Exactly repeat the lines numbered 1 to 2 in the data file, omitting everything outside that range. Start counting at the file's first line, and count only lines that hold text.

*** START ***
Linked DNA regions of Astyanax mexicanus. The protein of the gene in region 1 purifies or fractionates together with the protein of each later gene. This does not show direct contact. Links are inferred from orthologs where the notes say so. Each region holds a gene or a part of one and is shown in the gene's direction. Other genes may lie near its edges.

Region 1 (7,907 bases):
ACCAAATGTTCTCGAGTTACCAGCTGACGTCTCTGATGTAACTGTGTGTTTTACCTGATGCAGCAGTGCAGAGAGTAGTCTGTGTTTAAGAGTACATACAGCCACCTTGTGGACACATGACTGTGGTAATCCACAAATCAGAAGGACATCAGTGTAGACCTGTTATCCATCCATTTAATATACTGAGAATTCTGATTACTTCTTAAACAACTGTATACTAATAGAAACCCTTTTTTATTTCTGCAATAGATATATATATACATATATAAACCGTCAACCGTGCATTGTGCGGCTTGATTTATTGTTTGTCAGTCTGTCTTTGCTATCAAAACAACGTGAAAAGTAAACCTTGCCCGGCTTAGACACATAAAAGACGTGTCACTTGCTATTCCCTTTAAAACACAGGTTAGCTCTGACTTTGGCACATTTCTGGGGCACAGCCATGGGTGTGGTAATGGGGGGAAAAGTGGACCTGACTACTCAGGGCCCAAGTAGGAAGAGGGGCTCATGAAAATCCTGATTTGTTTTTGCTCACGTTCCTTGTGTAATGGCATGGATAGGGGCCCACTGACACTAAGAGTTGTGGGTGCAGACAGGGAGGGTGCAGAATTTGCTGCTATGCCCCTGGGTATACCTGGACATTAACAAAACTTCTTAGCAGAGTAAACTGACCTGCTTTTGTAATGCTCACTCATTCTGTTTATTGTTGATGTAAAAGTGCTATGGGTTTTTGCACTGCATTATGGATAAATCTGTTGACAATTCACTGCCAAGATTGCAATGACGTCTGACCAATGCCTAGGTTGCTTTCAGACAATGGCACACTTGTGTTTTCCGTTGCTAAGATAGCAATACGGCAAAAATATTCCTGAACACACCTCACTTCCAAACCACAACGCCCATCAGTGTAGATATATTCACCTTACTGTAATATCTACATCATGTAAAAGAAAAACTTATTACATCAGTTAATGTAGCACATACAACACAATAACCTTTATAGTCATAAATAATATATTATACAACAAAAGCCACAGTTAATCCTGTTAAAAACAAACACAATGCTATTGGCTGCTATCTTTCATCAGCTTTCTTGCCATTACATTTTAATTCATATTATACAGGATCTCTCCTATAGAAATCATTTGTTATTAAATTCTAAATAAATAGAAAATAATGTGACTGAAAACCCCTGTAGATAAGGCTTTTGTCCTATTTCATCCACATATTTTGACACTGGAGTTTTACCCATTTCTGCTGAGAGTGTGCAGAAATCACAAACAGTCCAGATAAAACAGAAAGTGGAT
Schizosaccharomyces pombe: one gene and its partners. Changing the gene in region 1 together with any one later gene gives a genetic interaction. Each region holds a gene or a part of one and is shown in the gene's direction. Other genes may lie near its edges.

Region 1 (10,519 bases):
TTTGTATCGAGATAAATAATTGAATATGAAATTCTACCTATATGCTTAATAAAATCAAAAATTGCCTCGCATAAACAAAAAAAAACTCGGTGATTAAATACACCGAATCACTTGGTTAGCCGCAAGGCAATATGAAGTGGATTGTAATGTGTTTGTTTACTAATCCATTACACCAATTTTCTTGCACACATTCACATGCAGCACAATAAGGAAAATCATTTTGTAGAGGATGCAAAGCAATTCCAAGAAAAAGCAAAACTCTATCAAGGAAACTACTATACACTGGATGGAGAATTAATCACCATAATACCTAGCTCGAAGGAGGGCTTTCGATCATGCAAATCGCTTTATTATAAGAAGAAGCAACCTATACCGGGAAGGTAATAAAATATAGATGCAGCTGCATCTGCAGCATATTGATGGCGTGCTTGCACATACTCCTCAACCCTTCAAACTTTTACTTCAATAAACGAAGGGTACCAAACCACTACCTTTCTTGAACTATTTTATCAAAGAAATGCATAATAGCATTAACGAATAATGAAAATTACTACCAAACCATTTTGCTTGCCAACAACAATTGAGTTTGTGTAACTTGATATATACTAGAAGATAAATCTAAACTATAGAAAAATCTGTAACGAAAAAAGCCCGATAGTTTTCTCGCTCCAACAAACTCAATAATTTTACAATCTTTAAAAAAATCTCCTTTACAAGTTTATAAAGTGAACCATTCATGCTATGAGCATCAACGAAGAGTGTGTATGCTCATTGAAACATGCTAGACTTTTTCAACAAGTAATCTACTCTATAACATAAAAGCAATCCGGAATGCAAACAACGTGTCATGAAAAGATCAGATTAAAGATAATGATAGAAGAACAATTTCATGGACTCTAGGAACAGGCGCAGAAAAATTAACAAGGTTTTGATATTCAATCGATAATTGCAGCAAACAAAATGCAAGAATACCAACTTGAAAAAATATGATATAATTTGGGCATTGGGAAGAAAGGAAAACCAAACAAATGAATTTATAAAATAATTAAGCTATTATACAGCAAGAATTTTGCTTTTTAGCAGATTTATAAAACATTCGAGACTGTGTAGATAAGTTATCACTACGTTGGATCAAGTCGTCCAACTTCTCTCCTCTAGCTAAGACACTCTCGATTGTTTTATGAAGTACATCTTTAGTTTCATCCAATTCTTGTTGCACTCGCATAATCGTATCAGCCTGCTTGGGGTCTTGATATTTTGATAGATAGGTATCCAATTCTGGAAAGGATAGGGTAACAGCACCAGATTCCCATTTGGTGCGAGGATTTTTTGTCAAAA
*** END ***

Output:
Linked DNA regions of Astyanax mexicanus. The protein of the gene in region 1 purifies or fractionates together with the protein of each later gene. This does not show direct contact. Links are inferred from orthologs where the notes say so. Each region holds a gene or a part of one and is shown in the gene's direction. Other genes may lie near its edges.

Region 1 (7,907 bases):